What is HIE?
What is hypoxic ischemic encephalopathy?
The best way to understand hypoxic ischemic encephalopathy is to break the word down into its three components. When you see the word hypoxic, or hypoxia, this should inform you that oxygen is involved, namely a reduced level of oxygen. The word ischemic is associated with blood flow. Finally, encephalopathy means an injury to the brain. When all three of words are put back together you get a reduced level of blood and oxygen, leading to a brain injury. This is essentially what hypoxic ischemic encephalopathy means in the context of this. The technical definition of hypoxic ischemic encephalopathy is a brain injury caused by asphyxia (deprivation of oxygen).
Hypoxic ischemic encephalopathy at its basic level focuses on the lack of blood and oxygen in the tissue. When this occurs, developmental delays and other areas of brain can be injured. Some babies may move to a cerebral palsy diagnosis in the future.
What Are Some Of The Risk Factors And Causes Of HIE?
In the birth trauma context, there are multiple ways in which a baby can develop HIE. It is important for parents to remember that anything which can lead to a reduction in blood and oxygen in a baby can possibly lead to HIE. Some of the notable causes of HIE are as follows:
Baby Suffers A Stroke (In some cases this can happen before delivery or after)
Umbilical Cord Issues: Umbilical cord problems can lead to HIE because the umbilical cord is essential for the baby’s survival. As some have noted, the umbilical cord can be seen as the baby’s lifeline, and rightfully so. One of the biggest areas of concern with umbilical cord problems deals with cord compression. Cord compression can be seen in umbilical cord prolapse. Cord prolapse is a medical condition in which the umbilical cord drops out of the uterus before the baby. Compression can also occur with a knotted umbilical cord (just as the name suggests) and nuchal cord (umbilical cord wrapped around the baby’s neck).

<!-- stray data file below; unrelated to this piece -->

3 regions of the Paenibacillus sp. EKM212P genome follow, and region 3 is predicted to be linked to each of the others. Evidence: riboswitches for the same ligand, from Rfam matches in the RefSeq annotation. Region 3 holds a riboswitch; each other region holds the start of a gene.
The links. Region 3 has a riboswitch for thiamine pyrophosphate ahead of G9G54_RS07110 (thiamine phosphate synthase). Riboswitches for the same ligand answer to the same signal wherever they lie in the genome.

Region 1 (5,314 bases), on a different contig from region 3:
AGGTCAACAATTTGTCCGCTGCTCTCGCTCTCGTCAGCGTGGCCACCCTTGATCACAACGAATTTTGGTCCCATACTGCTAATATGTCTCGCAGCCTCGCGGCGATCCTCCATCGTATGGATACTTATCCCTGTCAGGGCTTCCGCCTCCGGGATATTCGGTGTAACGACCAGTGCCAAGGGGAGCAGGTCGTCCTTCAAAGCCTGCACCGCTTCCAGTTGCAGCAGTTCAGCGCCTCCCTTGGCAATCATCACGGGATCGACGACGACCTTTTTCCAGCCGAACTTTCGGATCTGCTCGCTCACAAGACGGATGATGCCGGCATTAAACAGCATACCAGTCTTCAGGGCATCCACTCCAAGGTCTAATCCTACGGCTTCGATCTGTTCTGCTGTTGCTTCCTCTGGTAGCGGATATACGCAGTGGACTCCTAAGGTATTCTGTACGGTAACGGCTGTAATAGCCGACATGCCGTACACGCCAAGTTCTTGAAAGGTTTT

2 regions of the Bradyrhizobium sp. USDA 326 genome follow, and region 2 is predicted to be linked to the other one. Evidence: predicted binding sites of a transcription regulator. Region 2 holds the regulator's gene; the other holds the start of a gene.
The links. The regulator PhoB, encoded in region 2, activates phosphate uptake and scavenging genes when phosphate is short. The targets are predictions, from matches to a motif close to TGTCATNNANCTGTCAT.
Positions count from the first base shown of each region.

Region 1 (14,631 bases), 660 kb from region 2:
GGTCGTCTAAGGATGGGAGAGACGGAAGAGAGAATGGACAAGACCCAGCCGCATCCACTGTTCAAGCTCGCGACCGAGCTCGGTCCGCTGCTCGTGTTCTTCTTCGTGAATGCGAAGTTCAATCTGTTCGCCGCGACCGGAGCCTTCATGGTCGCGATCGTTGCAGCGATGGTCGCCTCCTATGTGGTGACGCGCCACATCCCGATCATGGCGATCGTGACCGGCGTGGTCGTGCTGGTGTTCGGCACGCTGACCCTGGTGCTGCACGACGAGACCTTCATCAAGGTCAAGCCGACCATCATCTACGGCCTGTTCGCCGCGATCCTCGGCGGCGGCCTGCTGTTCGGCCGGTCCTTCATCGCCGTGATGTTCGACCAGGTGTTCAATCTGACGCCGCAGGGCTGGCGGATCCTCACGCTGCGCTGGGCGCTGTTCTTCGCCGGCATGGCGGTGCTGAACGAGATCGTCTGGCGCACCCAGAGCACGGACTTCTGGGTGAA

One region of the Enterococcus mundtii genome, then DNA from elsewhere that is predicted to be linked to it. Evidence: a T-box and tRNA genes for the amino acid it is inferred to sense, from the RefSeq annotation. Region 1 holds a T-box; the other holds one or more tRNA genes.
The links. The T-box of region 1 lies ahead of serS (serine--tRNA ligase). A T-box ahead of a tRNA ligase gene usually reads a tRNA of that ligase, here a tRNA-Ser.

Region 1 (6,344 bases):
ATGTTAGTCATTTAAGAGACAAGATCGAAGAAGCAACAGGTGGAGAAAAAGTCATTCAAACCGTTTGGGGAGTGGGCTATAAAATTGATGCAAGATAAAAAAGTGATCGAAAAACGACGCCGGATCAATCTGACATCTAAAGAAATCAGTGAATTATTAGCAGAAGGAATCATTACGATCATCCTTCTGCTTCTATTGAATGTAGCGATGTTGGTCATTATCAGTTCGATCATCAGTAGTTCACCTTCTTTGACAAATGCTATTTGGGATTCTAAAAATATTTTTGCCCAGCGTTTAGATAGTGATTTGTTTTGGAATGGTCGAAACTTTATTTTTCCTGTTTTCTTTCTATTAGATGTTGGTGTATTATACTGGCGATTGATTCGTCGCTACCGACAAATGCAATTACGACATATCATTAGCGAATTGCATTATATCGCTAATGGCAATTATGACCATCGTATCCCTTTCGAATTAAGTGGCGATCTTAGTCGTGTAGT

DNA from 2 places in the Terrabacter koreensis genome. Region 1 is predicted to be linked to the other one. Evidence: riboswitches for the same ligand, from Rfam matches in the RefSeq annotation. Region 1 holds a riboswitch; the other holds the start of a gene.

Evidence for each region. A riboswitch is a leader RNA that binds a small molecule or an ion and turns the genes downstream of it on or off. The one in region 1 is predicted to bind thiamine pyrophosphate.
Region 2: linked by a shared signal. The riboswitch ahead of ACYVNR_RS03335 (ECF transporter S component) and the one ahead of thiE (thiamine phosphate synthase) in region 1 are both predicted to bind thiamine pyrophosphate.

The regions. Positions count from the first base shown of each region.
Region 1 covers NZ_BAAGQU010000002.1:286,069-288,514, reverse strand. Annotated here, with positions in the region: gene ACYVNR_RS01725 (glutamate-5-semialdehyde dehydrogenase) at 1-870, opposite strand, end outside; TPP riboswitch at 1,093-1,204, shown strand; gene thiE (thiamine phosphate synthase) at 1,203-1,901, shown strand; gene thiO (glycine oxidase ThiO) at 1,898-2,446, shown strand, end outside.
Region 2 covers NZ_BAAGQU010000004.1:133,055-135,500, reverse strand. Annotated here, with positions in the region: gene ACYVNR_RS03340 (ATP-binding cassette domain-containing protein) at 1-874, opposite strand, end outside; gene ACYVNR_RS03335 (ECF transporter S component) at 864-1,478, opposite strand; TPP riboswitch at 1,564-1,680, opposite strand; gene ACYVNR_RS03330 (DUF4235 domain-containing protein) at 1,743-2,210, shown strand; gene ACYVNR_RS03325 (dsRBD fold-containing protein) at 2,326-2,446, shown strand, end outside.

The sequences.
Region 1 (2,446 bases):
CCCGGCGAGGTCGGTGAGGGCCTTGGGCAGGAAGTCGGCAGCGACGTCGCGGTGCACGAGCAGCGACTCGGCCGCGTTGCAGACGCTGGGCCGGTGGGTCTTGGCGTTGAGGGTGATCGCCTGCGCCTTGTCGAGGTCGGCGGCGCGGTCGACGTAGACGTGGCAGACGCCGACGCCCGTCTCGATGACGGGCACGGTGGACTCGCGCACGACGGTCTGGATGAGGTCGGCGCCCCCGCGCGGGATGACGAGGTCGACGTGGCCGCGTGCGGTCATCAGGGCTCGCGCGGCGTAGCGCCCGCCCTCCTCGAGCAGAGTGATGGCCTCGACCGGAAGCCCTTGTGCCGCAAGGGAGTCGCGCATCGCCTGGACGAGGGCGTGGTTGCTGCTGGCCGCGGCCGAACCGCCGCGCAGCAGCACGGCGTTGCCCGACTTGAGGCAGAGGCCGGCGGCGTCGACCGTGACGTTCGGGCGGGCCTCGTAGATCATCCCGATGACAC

Failure To Correctly Monitor Electronic Fetal Heart Monitor: The fetal heart monitor is a tool that is used to help doctors and nurse understand fetal wellbeing. Remember, the fetal heart monitor is watching the baby’s heart rate, among other things. It is with the help of the fetal heart monitor that doctors can determine whether the baby is suffering from fetal distress (no longer tolerating a vaginal delivery).
Tachysystole: excessive and frequent contractions during delivery. Limits mother’s resting period during contractions.
Uterine rupture is a serious childbirth event. In a uterine rupture, the wall of the uterus becomes compromised and the contents can spill into the abdominal cavity. A uterine rupture can reduce the amount of blood and oxygen to the baby, thus creating a fetal hypoxic situation.
Placental abruption, the medical condition in which the placenta detaches from the uterus, can also cause hypoxic ischemic encephalopathy. Placenta previa can also cause hypoxic ischemic encephalopathy because of severe bleeding. In placenta previa the placenta covers the cervix, instead of growing on the top or side of the uterus.
Baby Size & Delivery Position Issues: Cephalopelvic disproportion, a medical condition where the baby’s head is too big to pass through the pelvis, can cause HIE. In addition, a baby delivered in the breech position can lead to hypoxic ischemic encephalopathy. A breech baby is one that is delivered feet or buttocks first. Breech deliveries can lead to HIE because of umbilical cord compression, among other things.
Forceps & Vacuum Assisted Deliveries: Assisted vaginal deliveries can be the reason for hypoxic ischemic encephalopathy. Head injuries can be the result of improper use of forceps or vacuum instruments.